Practice asking and pausing to set an expectation of participation in your classroom.
Make your Classroom a Safe Place to Ask Questions and Share Ideas
In order to make your classroom a safe place for sharing ideas, you must never allow students to be rude to each other or to make unkind remarks. I have rarely seen unkind remarks made during adult lessons, but cruel comments are frequently made in classrooms of youth. You might respond by saying in a sharp or stern voice, “That comment was inappropriate/cruel, James. Do not make that type of remark again.” Pause for a brief second after the rebuke, and then move on. Following the advice in D&C 121:43–44:
“Reproving betimes with sharpness, when moved upon by the Holy Ghost; and then showing forth afterwards an increase of love toward him whom thou hast reproved, lest he esteem thee to be his enemy; That he may know that thy faithfulness is stronger than the cords of death.”
Be sure to pull the offender aside after class and reaffirm your love for them, but make it clear that you want participation and appreciate his sense of humor, but cruelty can not be tolerated.
Ensure students recognize that in your classroom all comments and questions are welcome, and that their contributions will not be ridiculed.
Encourage Sincere Participation Attempts
Teachers “can help those [they] teach feel more confident about their ability to participate in a discussion if [the teacher] responds positively to each sincere comment” (Teaching, No Greater Call, 64). Teachers should not ridicule or criticize any questions, comments, expression of feelings, experiences, or testimonies. Teachers should show courtesy and love and do their best to encourage helpful participation… even if sometimes they must kindly clarify doctrinal misunderstandings. Teachers should keep in mind that students are taking emotional and spiritual risks when sharing personal insights. They will hesitate to share again if they do not receive positive feedback. (Increasing Participation in Lessons, Claybaugh and Dahl, Ensign, March 2001)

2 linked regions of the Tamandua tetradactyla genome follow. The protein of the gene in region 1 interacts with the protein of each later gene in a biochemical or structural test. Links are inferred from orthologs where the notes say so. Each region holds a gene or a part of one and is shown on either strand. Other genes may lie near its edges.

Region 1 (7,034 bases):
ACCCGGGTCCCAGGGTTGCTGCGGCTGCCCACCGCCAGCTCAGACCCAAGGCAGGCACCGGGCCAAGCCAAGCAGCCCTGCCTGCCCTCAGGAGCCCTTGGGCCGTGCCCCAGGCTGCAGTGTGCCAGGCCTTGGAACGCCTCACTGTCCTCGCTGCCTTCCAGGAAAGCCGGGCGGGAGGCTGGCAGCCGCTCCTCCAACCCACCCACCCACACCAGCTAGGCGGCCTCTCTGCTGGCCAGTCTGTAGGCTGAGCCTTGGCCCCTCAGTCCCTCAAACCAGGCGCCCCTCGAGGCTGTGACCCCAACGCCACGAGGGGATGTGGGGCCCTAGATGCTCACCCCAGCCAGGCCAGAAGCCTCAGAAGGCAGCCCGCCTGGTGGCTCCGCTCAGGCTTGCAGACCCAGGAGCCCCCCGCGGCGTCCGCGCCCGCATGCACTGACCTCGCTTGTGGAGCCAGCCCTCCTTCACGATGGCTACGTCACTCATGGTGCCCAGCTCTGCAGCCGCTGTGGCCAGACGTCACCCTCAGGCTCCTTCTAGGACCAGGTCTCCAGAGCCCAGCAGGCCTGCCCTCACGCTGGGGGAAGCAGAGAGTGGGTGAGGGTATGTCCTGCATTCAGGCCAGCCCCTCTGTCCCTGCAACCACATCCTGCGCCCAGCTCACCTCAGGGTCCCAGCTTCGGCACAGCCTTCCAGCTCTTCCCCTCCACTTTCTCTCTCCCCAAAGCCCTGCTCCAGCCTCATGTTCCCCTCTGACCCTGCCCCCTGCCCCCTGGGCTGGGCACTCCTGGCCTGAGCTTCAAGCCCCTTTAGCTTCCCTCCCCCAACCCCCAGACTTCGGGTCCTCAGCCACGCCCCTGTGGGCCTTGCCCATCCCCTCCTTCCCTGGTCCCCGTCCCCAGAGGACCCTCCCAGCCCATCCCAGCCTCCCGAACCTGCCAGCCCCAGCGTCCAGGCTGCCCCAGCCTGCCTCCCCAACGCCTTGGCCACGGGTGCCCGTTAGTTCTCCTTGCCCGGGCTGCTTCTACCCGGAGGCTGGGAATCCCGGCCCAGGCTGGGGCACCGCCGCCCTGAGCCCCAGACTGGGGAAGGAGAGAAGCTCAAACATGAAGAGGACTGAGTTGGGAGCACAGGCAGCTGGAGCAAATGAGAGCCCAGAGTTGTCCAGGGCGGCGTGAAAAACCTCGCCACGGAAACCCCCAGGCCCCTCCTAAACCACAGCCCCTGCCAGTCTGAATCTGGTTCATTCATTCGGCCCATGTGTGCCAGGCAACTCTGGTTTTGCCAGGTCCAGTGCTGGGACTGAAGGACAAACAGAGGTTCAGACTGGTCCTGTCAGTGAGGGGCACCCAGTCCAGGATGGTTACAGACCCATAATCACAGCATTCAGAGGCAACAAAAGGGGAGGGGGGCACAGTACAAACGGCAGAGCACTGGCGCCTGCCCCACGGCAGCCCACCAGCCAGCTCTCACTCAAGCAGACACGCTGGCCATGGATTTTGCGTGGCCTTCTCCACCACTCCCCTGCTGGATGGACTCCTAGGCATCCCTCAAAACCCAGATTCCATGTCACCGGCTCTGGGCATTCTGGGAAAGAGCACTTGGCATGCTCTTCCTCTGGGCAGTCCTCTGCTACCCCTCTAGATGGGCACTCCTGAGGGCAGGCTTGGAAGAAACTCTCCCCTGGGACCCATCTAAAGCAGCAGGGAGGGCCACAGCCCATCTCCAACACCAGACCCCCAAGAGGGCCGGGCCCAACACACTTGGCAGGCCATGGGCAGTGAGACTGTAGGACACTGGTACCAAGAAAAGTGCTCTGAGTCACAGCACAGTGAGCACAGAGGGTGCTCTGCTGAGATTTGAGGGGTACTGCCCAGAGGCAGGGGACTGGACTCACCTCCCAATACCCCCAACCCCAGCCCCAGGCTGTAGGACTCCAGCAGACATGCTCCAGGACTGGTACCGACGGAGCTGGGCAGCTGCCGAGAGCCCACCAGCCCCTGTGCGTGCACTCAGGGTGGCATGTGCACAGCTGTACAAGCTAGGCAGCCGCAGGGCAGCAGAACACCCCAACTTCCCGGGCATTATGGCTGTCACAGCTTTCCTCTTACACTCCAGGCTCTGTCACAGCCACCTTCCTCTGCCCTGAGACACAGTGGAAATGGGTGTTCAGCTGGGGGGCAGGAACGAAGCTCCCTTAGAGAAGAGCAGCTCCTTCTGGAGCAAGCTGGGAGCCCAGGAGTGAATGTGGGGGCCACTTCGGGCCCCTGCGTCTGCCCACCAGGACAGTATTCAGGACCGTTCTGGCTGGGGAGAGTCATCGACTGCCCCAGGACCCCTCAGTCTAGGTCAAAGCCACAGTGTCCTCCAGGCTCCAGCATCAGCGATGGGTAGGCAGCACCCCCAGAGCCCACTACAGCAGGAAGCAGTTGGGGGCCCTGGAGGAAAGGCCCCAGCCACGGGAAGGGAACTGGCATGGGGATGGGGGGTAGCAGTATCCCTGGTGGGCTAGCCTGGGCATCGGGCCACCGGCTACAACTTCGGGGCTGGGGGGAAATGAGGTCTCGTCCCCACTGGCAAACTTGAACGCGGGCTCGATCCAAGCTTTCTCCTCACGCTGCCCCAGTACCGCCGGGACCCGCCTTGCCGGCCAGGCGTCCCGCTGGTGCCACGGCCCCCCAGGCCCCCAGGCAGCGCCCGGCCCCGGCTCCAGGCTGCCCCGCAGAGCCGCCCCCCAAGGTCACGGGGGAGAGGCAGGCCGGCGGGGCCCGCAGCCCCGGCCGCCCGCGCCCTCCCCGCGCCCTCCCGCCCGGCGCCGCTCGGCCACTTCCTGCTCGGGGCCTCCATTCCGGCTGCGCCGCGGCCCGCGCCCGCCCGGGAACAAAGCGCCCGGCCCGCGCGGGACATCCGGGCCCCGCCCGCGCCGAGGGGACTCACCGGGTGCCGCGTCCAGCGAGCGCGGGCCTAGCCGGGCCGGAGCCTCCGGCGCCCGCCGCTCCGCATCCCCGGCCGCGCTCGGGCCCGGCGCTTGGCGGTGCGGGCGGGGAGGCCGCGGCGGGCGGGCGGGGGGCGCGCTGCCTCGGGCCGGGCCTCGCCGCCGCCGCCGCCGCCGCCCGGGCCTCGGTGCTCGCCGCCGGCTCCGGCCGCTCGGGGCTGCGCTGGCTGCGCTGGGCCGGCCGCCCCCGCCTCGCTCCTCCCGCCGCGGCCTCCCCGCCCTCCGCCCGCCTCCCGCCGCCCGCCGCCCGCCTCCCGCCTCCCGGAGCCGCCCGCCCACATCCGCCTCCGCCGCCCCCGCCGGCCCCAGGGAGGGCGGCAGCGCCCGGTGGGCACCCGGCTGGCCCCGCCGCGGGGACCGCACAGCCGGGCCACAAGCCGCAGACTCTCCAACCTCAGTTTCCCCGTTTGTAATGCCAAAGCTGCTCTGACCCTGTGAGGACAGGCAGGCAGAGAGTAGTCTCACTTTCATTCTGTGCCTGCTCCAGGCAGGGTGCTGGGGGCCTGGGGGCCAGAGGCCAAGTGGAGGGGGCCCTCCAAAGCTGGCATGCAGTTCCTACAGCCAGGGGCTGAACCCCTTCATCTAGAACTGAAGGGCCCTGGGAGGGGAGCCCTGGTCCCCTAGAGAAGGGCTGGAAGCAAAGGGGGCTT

Some examples of ways to respond to class members’ comments are:
- Thank you for that comment.
- I like the way you put that!
- I think you said it well.
- Let’s write that on the board; it is so insightful.
- Did the rest of you hear that? Please say it again.
- Thank you for sharing your feelings.
- What a wonderful testimony you have shared!
Teachers may also want to respond to comments in ways that encourage more participation by saying:
- That is a good question. Who would like to respond to it?
- That’s interesting. Please explain more of what you mean.
- How did you come to feel that way?
It takes planning and practice, but even the most inexperienced teachers can encourage participation in students by planning lessons in a way that has teachers talking less, asking and pausing, creating a safe place, and encouraging all sincere participation attempts.
Find more ideas on how to plan a great gospel lesson, or check out our increasing participation teaching techniques.